Most English teachers in Korea have a pretty sweet deal. We were given a big pile of money and a free plane ticket and were shuttled around the world to live in cushy, if lilliputian, apartments covered by our schools. We’re generally treated pretty well. And every now and then, the government likes to show us off in one way or another, usually in Hanbok or grinning toothily over mounds of Korean food. I usually find it distasteful being treated like a prize talking monkey, or made to stand around for absurd amounts of group photos of smiling white and brown faces, but I bite my tongue. However, the Incheon board has also decided, for whatever reason, to host a bi-annual festival of weirdness especially for English teachers, ones so bizarre and inexplicable so as to ameliorate the luridness of being treated like a big zoo animal.
The official letter came down, inviting the whole lot of us out for what was described as an “island tour” and a chance to meet the mayor. Usually I would skirt away from such masturbatory glad-handing circuses, but the itinerary seemed familiar. Last Halloween, most of the English teachers were summoned to the English Village (think a really big, weird, English camp in the middle of nowhere) for barbecue, weird music, the mayor, and free money. There was no money this time, but the prospect of a half-day off with everyone I know seemed enticing.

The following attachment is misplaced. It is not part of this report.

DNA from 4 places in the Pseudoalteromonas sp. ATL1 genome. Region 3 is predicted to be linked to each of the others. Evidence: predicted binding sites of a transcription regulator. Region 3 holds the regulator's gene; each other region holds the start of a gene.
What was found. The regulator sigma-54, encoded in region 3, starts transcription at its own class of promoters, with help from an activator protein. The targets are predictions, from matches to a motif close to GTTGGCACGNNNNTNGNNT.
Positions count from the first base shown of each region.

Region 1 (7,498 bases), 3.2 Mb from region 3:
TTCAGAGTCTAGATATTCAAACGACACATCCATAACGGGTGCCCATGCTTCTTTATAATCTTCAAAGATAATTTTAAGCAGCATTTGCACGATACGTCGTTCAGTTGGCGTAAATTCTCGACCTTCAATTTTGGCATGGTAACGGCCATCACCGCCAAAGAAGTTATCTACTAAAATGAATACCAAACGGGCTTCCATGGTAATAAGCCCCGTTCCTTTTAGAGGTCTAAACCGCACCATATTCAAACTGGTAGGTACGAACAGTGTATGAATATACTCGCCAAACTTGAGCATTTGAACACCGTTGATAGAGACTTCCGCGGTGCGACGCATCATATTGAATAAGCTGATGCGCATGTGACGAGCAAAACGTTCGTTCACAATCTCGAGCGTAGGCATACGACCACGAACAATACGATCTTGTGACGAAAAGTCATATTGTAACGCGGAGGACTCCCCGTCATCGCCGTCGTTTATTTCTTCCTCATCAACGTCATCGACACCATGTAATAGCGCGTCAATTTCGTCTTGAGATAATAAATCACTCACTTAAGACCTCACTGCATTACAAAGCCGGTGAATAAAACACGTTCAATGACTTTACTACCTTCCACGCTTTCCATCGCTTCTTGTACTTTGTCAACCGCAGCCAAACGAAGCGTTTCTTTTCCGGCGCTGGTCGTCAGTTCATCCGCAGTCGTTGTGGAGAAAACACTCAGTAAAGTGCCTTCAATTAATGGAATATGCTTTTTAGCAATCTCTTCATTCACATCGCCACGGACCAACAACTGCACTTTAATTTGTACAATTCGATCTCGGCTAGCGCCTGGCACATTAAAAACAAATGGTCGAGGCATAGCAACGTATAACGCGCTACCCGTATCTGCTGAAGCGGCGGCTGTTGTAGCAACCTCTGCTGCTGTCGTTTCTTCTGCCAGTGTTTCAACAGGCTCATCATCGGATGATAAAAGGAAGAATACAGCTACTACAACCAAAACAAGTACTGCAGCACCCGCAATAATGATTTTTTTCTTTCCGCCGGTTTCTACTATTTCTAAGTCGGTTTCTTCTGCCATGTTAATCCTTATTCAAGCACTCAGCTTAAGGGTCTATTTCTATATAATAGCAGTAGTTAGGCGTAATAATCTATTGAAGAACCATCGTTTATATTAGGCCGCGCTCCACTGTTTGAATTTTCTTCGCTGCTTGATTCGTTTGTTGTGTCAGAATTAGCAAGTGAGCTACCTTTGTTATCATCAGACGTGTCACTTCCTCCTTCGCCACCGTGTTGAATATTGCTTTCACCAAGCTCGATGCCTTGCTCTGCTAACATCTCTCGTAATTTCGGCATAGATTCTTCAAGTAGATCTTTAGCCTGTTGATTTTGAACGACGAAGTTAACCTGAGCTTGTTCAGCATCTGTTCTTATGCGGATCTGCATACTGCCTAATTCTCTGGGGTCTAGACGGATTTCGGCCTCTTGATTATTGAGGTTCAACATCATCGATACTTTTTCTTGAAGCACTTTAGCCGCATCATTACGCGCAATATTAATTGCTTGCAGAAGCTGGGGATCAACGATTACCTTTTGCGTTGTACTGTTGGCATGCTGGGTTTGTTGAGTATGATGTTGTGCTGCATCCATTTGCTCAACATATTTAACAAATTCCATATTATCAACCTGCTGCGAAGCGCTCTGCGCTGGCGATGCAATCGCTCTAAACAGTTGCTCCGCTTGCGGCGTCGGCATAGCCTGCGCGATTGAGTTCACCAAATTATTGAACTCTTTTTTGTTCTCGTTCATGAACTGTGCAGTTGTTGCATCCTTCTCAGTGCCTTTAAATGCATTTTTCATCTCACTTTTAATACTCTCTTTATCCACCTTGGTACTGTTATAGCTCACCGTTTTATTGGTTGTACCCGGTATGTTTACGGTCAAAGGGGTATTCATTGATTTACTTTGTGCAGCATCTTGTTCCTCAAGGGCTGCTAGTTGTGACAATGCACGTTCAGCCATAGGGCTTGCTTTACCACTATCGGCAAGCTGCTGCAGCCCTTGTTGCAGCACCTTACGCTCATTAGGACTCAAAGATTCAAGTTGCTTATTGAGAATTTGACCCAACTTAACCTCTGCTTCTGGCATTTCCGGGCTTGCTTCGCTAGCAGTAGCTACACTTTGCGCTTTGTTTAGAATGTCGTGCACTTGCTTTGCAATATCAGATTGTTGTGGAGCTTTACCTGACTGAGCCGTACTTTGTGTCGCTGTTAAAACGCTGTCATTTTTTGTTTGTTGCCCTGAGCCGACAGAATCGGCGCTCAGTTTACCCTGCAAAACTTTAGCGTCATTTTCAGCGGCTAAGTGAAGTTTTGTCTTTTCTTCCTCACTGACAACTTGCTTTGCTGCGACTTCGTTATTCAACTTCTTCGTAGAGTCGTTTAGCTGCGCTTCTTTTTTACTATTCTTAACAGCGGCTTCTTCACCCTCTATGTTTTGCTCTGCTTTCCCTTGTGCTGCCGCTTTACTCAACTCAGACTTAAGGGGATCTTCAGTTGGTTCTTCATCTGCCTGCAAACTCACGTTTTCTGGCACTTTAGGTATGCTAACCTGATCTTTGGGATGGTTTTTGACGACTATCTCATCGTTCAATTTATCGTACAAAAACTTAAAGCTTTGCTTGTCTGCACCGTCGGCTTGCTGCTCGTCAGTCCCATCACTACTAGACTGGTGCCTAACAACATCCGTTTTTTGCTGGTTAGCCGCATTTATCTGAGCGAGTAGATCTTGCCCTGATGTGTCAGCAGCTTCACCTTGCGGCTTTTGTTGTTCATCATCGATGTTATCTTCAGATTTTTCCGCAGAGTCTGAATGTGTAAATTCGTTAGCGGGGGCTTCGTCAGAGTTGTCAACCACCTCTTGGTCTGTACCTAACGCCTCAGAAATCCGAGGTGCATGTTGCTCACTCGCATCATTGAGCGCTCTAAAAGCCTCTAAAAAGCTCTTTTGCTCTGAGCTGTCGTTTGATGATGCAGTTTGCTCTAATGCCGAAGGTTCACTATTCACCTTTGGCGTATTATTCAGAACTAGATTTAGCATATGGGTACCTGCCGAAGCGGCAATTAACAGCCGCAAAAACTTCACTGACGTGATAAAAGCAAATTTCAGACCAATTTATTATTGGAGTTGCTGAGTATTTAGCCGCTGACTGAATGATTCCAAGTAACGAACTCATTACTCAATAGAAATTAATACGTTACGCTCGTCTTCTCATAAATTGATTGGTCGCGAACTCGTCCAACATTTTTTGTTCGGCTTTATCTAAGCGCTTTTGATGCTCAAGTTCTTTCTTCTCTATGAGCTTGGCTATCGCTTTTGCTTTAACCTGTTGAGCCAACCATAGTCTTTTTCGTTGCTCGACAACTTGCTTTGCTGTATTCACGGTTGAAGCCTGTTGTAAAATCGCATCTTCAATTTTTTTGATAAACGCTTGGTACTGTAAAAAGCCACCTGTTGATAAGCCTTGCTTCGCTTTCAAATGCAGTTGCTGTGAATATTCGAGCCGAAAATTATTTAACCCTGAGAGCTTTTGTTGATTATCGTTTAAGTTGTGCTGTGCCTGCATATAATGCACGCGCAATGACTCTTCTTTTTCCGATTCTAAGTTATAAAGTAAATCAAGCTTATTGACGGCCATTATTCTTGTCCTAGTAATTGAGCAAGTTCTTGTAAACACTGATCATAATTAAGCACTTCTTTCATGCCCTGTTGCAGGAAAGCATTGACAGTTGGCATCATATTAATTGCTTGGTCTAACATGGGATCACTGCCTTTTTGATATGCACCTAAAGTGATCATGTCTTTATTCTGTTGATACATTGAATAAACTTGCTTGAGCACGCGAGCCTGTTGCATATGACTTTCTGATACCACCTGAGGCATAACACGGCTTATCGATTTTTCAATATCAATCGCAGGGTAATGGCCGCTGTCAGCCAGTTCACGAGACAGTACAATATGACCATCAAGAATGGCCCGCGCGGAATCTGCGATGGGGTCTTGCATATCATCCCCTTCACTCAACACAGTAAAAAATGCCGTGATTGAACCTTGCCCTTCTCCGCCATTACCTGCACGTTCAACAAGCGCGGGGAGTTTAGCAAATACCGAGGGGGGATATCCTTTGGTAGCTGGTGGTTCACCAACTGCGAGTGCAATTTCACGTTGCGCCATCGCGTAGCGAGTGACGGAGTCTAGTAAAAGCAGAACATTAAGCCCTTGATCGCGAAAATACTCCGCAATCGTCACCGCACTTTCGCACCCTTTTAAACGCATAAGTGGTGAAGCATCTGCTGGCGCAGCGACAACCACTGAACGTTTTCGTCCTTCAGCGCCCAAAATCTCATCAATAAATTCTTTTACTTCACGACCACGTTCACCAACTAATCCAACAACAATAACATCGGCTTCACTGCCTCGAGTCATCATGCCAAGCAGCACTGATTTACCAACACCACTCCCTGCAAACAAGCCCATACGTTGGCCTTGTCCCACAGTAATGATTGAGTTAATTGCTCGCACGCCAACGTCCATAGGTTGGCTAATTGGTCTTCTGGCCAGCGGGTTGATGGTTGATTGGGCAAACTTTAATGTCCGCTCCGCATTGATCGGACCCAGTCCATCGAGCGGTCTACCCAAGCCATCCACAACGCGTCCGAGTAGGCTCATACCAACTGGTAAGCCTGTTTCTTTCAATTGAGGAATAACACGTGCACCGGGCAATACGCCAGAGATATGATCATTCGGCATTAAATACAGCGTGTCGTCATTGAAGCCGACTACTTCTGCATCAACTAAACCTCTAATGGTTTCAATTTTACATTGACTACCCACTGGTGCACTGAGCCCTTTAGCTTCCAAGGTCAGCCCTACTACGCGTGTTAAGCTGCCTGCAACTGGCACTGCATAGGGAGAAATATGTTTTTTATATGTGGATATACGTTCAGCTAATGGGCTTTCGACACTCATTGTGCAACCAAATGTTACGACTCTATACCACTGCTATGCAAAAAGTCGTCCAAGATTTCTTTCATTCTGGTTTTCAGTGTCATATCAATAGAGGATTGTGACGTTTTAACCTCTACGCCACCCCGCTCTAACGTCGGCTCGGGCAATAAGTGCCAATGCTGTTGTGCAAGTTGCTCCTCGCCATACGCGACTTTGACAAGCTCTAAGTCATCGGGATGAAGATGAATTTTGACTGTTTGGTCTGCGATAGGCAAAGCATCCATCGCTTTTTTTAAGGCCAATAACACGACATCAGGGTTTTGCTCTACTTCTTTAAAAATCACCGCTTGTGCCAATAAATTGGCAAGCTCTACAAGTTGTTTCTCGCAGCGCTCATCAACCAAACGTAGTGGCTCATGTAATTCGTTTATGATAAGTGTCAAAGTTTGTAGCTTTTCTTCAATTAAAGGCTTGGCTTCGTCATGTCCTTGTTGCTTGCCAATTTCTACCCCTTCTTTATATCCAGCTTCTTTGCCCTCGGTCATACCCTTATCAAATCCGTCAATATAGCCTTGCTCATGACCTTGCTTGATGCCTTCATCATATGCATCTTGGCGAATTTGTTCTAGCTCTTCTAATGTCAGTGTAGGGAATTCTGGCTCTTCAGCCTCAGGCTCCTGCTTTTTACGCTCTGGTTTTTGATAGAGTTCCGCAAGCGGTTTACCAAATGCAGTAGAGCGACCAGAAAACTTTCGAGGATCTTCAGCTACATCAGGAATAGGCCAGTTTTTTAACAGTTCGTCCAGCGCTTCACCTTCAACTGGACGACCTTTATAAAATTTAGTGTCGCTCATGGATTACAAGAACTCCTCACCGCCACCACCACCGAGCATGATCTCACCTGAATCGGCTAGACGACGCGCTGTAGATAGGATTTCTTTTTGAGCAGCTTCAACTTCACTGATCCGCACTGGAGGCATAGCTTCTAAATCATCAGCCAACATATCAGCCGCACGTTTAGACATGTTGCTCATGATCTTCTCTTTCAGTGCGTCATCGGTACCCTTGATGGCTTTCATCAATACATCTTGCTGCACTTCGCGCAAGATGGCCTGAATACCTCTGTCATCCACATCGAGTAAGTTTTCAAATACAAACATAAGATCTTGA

I jetted to City Hall, and quickly ascended onto my bus. Hundreds of foreign teachers were there, 8 coach buses were fully stocked with us. Flitting about us like harried, delicate hummingbirds were our Korean handlers, the suckers with Good Enough English. Their task for the day was herding the waygooks around to make sure we didn’t fall overboard or get lost in the woods. Our shepherd was a tiny, trembling Korean woman who worked regularly at the English Village, who apologized repeatedly for her English and did everything to rush through any large group interactions so she could sit down and shy from the spotlight. She was thrown onto our bus, handed and itinerary, told to translate, and away we went.
Soon we arrived at a pier, and stood around. There was actual, real sunlight on a weekday, and we were allowed to bask in it. I spied people I hadn’t seen in weeks or months, all of them dressed in their school finery with name placards dangling around their necks. (On another note: some peoples’ school finery is… not particularly fine.) It was like orientation all-over again, with none of the lectures or introductory conversations.